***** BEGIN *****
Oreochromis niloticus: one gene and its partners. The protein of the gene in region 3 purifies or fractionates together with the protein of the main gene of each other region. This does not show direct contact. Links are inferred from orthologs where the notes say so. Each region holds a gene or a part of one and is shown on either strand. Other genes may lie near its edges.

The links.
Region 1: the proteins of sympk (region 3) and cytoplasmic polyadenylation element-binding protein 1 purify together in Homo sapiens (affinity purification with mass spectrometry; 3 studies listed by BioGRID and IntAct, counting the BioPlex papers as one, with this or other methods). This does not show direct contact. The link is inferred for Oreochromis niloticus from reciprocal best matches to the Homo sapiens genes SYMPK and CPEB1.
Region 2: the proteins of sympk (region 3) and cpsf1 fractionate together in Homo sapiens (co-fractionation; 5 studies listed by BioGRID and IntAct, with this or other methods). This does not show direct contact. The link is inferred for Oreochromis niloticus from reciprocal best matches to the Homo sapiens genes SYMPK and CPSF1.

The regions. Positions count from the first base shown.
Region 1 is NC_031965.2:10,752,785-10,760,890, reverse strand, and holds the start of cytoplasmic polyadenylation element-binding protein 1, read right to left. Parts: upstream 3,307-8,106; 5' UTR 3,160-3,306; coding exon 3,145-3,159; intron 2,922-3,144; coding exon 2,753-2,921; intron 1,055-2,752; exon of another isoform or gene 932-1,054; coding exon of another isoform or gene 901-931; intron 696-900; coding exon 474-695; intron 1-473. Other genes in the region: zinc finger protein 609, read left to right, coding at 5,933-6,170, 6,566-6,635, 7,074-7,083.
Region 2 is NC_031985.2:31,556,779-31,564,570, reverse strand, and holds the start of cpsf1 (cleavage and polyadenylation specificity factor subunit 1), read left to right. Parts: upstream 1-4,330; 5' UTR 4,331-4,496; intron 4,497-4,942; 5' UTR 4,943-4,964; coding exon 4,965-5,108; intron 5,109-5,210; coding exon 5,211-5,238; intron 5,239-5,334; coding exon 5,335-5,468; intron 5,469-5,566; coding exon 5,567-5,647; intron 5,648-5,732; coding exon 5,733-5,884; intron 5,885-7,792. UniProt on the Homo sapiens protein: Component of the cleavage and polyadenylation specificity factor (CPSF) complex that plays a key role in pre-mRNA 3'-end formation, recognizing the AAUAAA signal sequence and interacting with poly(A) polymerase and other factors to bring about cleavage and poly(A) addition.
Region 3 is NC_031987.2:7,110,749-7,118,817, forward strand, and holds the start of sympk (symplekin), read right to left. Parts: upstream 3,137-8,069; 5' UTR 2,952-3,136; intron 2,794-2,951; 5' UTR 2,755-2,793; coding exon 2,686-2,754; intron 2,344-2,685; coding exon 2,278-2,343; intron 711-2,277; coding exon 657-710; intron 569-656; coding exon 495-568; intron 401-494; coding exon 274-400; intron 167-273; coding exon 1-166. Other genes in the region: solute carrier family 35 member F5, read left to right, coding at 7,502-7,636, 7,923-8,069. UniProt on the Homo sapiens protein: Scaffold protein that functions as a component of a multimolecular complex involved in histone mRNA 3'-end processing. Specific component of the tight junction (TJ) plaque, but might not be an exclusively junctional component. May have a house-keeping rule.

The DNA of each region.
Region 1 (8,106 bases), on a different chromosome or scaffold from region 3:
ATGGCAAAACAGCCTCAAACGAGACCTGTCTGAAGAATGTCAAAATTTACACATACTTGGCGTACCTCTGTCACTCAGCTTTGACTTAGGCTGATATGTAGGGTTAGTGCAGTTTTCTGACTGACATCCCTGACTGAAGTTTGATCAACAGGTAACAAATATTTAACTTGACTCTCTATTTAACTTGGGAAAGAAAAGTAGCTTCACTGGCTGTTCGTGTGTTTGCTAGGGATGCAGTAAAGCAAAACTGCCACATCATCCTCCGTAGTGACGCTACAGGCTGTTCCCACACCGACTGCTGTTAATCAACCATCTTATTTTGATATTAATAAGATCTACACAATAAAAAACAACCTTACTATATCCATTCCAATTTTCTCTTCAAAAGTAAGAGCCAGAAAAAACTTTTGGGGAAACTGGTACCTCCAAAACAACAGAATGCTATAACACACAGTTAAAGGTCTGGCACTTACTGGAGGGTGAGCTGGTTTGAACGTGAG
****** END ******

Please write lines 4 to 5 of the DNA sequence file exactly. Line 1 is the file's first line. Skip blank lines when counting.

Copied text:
Region 2: the proteins of sympk (region 3) and cpsf1 fractionate together in Homo sapiens (co-fractionation; 5 studies listed by BioGRID and IntAct, with this or other methods). This does not show direct contact. The link is inferred for Oreochromis niloticus from reciprocal best matches to the Homo sapiens genes SYMPK and CPSF1.

The regions. Positions count from the first base shown.